Despite an uptick in ticketing during Mayor Bill de Blasio’s placard crackdown, city-issued parking permit owners are still empowered to illegally park in dangerous ways throughout the city.
In St. George, Staten Island, police officers at the 120th Precinct and workers reporting to the wealth of municipal buildings and court offices park sedans and SUVs on busy sidewalks, in crosswalks, blocking fire hydrants and bus stops. Most often there are city-issued placards in their windshields. But on a recent morning, a handwritten note was enough to give a free pass to a sedan blocking a crosswalk at the corner of Richmond Terrace and Hamilton Avenue.
Alongside a stack of business cards for the 120 Precinct was a sheet of paper with “VEHICLE SQUAD” scrawled across it.
Edward Ortes and his wife, Vincenza, unwillingly run what is essentially a privately owned, free parking lot for those workers on the properties they own and manage, 140 and 160 Richmond Terrace. Over the years they’ve been harassed by the workers and ignored by the city as they’ve tried to keep placard-carrying drivers from parking on their property, they said. By the time the mayor announced a crackdown of such behavior last May, they had already given up. And nothing has changed since.
“We tried to correct it few times over the years — most are cops,” Ortes said. “Cops to cops, they won’t give tickets.”
But it’s more than just cops-to-cops. Other city and state workers take part. Drivers with non-city issued placards for Staten Island nonprofit Project Hospitality also get away with illegal parking. (The nonprofit did not return a request for comment explaining its placard protocol.)
There are about 160,000 city-issued parking permits in circulation. These are typically laminated placards with agency or user identification that are given to municipal workers or agencies, elected officials and certain commuters, such as those with disabilities, to allow the permittee to park within certain restricted zones.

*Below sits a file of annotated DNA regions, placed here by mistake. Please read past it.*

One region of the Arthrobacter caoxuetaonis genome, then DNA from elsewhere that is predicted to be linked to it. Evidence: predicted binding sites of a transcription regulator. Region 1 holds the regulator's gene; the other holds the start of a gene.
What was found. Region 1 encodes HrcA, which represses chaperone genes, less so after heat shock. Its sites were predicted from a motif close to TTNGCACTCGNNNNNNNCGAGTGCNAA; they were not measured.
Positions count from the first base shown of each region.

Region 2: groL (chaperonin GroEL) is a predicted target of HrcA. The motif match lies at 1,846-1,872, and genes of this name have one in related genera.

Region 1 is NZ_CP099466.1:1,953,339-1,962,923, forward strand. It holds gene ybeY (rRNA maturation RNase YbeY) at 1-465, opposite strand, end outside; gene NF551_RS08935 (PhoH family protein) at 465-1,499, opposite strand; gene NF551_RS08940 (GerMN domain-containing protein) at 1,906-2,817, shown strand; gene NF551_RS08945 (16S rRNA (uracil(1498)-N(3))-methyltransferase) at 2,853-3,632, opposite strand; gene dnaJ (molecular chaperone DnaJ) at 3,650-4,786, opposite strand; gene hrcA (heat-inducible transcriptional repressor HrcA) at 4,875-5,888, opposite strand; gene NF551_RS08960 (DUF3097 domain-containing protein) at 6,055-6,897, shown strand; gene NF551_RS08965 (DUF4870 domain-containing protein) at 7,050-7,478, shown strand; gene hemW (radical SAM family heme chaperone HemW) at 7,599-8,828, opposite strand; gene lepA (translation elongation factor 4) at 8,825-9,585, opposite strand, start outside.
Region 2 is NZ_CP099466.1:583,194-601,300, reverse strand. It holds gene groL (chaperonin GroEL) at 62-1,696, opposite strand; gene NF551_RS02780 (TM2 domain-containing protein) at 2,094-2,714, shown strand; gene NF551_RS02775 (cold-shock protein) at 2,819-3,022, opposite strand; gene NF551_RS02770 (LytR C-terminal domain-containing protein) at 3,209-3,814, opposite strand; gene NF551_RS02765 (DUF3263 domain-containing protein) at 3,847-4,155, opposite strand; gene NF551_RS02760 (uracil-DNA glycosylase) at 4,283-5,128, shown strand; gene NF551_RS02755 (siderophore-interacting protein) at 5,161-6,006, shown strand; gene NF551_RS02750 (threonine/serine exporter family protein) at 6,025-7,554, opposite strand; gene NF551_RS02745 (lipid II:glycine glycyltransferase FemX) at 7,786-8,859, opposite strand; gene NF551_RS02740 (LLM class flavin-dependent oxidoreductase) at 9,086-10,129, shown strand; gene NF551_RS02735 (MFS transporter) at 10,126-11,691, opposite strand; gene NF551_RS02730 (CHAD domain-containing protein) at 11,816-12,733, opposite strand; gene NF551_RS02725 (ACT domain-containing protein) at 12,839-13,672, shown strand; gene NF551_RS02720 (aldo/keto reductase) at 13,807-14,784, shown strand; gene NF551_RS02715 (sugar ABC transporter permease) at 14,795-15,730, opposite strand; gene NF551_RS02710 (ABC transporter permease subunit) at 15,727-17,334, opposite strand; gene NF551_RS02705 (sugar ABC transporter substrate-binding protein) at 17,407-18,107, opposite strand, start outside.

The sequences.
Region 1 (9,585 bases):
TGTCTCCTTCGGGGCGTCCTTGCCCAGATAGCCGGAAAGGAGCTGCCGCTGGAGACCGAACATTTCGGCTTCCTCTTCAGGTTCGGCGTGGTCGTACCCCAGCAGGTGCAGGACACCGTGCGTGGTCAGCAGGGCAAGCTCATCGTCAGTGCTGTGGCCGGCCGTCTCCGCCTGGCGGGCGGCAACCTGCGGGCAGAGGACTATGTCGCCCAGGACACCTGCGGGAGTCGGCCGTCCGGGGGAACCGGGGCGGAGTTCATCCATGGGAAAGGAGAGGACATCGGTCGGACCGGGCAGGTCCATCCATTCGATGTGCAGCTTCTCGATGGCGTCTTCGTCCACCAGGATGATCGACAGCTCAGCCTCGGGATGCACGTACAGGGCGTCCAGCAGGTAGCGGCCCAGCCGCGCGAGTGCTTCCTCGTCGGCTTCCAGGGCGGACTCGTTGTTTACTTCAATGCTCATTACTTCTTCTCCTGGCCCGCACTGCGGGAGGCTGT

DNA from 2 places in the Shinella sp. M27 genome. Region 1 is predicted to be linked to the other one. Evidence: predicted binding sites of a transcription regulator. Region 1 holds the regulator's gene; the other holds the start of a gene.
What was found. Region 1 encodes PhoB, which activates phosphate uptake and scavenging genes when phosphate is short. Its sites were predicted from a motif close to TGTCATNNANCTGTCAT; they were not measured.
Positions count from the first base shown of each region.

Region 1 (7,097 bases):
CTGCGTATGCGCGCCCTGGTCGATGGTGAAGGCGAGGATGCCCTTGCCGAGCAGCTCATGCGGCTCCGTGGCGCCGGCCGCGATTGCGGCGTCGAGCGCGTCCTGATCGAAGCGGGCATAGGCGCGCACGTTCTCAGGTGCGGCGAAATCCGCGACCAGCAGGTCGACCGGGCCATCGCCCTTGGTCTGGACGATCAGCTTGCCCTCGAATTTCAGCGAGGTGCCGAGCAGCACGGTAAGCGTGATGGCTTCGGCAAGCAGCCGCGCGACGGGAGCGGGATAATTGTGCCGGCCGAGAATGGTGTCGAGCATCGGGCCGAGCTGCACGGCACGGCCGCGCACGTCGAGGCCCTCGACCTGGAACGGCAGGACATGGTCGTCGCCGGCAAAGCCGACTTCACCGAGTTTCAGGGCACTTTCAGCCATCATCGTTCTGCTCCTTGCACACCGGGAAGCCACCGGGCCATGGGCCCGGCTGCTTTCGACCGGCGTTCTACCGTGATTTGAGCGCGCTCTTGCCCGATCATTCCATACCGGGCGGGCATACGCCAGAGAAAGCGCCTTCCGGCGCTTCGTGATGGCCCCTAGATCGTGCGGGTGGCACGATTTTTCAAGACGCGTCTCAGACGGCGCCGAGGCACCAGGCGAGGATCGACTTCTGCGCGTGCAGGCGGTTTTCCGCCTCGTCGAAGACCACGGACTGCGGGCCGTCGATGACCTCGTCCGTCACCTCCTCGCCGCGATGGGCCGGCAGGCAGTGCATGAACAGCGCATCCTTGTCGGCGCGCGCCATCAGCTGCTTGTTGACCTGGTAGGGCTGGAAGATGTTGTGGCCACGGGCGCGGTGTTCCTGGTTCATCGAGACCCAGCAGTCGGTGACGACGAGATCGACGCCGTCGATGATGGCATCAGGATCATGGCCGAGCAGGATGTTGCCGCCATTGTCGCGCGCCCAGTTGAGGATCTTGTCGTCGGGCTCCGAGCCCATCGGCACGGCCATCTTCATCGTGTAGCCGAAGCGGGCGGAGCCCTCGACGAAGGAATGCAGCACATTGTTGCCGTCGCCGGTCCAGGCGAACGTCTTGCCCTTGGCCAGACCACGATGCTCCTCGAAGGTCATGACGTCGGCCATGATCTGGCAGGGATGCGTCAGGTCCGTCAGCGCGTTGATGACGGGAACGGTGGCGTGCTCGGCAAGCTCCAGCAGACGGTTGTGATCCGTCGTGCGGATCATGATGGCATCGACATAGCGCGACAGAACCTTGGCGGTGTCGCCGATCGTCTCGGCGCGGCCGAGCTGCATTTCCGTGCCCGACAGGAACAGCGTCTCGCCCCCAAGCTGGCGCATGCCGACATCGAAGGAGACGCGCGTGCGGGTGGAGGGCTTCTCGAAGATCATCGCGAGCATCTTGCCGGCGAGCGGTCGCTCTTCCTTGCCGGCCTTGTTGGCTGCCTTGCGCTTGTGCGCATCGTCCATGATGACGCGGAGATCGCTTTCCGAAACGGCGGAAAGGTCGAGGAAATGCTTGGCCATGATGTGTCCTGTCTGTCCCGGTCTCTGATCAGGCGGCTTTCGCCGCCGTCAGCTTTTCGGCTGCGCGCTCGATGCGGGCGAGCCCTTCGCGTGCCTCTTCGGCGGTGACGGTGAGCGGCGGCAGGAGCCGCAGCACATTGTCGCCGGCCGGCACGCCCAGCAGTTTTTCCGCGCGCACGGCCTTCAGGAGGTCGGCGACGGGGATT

Misuse of these placards has been widely reported for years in news outlets and through social media accounts like @placardabuse on Twitter. De Blasio’s administration, which announced its crackdown last spring after it conceded to handing out roughly 50,000 new placards to Department of Education teachers, pointed to an uptick in enforcement as a sign that a tide was turning away from a culture of misuse. In 2016, the city issued 28,269 summonses to drivers with placards who parked illegally. Last year, that number increased to 41,931 summonses.
“The city recognized placard abuse and misuse as a problem and stepped up to do something about it,” mayoral spokesman Austin Finan said in a statement. “Last year, NYPD issued over 13,000 more summonses for placard violations — an increase of nearly 50 [percent] from the previous year — and we’re focused on sustaining that heightened enforcement this year.”
De Blasio said at the time of his crackdown announcement that he would focus on “a parking permit that is issued legitimately but then used inappropriately and secondly, an illegitimate parking permit, one that’s not authentic.” The city’s efforts thus far seem to mostly be concerned with illegal placard parking, however, and not confiscating fraudulent placards. The city did not provide the number for confiscations of fake placards.
Safe street advocates say the lax enforcement allows for dangerous parking behavior in some of the city’s busiest areas like lower Manhattan and around schools, making children more vulnerable.